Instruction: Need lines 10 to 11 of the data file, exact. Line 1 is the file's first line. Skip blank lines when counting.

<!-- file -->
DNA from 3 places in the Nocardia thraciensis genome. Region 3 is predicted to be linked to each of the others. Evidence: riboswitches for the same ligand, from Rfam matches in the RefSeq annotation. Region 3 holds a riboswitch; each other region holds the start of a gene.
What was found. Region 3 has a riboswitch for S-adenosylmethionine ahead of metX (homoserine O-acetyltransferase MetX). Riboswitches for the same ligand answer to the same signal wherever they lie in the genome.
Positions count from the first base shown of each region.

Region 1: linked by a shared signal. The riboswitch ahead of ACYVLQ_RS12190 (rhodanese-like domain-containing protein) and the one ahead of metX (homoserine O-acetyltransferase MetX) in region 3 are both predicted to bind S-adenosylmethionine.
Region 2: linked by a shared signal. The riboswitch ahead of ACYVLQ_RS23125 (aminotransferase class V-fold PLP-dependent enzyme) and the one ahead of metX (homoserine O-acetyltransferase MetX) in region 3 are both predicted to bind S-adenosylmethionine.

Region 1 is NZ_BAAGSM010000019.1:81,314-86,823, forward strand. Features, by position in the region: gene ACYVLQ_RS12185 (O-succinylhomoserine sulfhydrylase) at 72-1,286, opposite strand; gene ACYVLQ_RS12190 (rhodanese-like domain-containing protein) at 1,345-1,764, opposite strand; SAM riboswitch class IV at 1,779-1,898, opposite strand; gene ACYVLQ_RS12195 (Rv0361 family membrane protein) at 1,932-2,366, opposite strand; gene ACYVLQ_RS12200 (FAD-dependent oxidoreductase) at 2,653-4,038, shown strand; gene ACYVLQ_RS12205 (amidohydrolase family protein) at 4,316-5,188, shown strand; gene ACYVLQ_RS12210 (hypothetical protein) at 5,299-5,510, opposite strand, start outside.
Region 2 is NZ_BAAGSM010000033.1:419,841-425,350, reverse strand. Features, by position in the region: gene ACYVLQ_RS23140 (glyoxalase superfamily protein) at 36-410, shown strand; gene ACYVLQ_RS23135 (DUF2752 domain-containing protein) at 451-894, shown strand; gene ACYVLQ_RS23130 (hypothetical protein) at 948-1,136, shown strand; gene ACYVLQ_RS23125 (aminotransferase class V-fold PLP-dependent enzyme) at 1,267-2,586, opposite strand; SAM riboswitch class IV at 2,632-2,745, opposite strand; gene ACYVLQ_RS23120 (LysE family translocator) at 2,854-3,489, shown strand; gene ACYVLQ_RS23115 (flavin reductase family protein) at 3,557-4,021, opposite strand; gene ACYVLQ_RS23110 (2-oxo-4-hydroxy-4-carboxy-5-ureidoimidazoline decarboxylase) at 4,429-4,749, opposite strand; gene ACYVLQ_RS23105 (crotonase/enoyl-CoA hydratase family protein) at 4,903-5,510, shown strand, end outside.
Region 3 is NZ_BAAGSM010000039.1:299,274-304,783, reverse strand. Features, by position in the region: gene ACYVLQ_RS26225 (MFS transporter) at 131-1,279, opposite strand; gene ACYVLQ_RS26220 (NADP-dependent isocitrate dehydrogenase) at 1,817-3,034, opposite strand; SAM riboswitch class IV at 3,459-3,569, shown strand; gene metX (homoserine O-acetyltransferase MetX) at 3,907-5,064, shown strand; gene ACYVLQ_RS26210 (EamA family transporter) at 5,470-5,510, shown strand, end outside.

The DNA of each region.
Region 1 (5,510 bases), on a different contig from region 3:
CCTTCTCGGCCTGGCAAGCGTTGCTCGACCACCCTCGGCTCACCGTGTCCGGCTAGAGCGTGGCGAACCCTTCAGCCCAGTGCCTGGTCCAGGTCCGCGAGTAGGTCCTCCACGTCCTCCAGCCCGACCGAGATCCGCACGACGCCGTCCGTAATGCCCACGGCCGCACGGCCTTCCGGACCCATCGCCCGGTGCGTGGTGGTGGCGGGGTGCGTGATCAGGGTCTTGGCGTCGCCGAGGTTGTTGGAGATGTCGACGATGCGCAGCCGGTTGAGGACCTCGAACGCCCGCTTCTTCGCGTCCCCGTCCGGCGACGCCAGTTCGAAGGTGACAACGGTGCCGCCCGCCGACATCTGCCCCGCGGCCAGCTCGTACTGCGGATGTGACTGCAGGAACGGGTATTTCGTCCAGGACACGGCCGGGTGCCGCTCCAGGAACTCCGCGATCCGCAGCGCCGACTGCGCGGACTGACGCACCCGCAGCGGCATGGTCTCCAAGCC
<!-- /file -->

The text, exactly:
Region 1 (5,510 bases), on a different contig from region 3:
CCTTCTCGGCCTGGCAAGCGTTGCTCGACCACCCTCGGCTCACCGTGTCCGGCTAGAGCGTGGCGAACCCTTCAGCCCAGTGCCTGGTCCAGGTCCGCGAGTAGGTCCTCCACGTCCTCCAGCCCGACCGAGATCCGCACGACGCCGTCCGTAATGCCCACGGCCGCACGGCCTTCCGGACCCATCGCCCGGTGCGTGGTGGTGGCGGGGTGCGTGATCAGGGTCTTGGCGTCGCCGAGGTTGTTGGAGATGTCGACGATGCGCAGCCGGTTGAGGACCTCGAACGCCCGCTTCTTCGCGTCCCCGTCCGGCGACGCCAGTTCGAAGGTGACAACGGTGCCGCCCGCCGACATCTGCCCCGCGGCCAGCTCGTACTGCGGATGTGACTGCAGGAACGGGTATTTCGTCCAGGACACGGCCGGGTGCCGCTCCAGGAACTCCGCGATCCGCAGCGCCGACTGCGCGGACTGACGCACCCGCAGCGGCATGGTCTCCAAGCC